Consumer confidence across the globe is plummeting as the coronavirus pandemic spreads, causing businesses to cease trading.
Stringent lockdown and social distancing measures are being enforced and updated daily, which in all likelihood will mean that confidence will deteriorated significantly.
“There’s not much individuals can do about the general economy. But on their personal financial situation, they know how much money they’ve got coming in, how much money they’ve got going out. So they can think about the next 12 months and think if I keep working, interest rates don’t go up, inflation is fine, then we can kind of be OK,” says GfK’s client strategy director Joe Staton.
But, while people aren’t planning to splash out on things like furniture or electrical goods, they are still spending money.
In the UK, spend on “durables” such as tablets, computers, hair clippers and freezers are on the up. GfK data shows revenues here grew 42% year on year in the 12th week of 2020, with online accounting for almost 50% of the market.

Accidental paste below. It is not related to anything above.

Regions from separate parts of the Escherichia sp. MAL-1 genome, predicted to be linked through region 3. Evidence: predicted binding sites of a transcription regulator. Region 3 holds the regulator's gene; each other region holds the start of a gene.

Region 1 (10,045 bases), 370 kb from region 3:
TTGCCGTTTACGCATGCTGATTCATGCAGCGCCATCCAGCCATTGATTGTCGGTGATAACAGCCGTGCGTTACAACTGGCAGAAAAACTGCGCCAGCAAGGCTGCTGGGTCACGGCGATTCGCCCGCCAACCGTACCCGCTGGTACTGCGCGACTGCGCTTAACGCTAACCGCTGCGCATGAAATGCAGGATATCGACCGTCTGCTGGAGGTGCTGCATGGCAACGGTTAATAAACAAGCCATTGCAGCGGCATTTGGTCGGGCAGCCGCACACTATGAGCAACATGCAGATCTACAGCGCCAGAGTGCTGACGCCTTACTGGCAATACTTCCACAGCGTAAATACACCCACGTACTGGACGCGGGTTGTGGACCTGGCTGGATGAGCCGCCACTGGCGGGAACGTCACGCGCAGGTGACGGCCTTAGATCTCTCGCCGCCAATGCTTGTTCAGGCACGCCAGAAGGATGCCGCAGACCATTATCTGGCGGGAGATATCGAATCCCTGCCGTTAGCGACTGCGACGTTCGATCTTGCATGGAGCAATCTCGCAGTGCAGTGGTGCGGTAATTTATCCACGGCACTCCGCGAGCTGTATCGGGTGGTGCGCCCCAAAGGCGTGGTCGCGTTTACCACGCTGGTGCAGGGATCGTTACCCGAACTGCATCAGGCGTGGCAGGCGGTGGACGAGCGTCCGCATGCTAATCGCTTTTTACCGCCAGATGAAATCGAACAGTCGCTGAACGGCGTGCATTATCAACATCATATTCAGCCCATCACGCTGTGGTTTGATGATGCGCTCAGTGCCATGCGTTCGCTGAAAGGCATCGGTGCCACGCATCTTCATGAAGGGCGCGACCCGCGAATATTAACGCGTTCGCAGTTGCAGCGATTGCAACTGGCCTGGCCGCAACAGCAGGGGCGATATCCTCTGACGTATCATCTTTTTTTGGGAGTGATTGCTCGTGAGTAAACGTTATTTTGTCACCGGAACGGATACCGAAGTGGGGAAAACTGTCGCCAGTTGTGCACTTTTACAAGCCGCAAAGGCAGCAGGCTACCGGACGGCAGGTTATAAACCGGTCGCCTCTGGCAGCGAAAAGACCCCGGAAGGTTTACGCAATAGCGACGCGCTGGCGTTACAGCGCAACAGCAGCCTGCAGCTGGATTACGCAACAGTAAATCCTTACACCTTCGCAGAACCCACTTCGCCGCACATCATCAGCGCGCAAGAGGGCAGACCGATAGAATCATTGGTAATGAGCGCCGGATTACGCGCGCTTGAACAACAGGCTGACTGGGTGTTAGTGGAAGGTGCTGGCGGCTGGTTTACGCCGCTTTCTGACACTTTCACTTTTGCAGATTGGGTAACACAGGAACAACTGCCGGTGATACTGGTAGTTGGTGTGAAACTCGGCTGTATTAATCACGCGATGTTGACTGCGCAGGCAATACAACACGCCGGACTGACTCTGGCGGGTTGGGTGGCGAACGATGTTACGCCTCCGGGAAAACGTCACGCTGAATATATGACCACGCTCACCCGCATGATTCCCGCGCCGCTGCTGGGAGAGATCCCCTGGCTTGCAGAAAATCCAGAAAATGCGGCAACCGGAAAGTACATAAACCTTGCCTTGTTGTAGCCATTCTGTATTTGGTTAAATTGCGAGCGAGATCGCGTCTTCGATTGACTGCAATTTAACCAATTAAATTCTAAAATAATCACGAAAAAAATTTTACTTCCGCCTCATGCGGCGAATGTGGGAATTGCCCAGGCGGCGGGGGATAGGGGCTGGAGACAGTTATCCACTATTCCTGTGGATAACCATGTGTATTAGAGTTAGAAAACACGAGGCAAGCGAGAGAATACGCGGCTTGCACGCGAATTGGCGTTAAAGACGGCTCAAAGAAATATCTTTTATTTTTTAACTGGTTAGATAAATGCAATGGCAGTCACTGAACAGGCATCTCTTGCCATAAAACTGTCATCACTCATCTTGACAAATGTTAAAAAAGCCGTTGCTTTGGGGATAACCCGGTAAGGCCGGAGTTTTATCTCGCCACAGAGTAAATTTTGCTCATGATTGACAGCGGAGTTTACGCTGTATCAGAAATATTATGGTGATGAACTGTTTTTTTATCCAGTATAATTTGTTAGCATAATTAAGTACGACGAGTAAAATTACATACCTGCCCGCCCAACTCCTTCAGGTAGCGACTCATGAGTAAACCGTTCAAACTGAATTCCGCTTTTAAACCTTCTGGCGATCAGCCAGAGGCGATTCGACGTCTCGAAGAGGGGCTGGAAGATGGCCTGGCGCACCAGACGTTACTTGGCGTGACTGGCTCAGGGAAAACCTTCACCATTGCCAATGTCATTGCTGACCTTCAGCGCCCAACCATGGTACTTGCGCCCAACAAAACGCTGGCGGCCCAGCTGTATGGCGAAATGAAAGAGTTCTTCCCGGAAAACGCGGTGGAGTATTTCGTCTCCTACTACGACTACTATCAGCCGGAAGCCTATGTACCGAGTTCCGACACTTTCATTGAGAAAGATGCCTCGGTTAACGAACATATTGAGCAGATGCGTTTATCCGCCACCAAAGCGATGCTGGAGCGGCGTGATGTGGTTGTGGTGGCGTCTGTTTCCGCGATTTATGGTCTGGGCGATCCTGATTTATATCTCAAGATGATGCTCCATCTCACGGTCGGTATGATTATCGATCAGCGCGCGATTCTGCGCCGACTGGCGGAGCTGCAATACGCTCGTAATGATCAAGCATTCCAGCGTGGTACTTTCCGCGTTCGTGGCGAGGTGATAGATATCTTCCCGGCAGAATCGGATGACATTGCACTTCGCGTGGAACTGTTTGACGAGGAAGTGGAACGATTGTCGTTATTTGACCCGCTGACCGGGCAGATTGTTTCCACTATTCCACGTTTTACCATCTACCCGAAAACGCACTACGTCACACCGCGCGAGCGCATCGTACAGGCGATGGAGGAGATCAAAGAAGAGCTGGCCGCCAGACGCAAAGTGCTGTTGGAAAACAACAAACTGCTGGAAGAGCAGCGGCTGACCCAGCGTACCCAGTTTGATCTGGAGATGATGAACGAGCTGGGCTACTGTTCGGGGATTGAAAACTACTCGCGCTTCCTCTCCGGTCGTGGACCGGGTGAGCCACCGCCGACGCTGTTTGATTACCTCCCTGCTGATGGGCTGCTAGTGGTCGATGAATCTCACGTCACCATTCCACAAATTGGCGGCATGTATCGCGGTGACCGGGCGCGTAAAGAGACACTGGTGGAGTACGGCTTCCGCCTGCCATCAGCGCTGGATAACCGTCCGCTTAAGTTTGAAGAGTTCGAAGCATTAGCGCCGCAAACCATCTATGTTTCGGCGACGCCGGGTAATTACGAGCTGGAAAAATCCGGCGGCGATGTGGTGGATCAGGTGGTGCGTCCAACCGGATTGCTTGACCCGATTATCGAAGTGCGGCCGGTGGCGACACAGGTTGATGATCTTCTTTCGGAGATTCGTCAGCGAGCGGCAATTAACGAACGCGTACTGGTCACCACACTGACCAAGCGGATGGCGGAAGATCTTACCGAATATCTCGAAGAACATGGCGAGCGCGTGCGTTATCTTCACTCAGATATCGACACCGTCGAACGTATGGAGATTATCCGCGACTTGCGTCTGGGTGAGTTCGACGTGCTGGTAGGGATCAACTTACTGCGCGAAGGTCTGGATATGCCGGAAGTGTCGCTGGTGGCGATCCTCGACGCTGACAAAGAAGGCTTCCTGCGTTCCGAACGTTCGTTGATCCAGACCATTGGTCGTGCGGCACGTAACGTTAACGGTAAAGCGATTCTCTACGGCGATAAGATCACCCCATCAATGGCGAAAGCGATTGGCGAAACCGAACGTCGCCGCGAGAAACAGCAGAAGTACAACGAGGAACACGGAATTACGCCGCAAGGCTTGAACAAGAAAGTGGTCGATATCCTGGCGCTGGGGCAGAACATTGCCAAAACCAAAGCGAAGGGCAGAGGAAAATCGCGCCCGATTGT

“Brands that can offer reassurance of quality and cleanliness, companies that treat their staff well, companies with a holistic approach to wellbeing of customers and staff, this is their time to shine,” Stanton says.
Brands need to think long-term amid the coronavirus pandemic
President Cyril Ramaphosa has ordered a 21-day lockdown in order to curb the spread of the novel coronavirus in South Africa. Businesses across the country are closed, wreaking havoc not only on bottom lines but also on marketing efforts.
In order to stay top-of-mind, try implement the following in your marketing: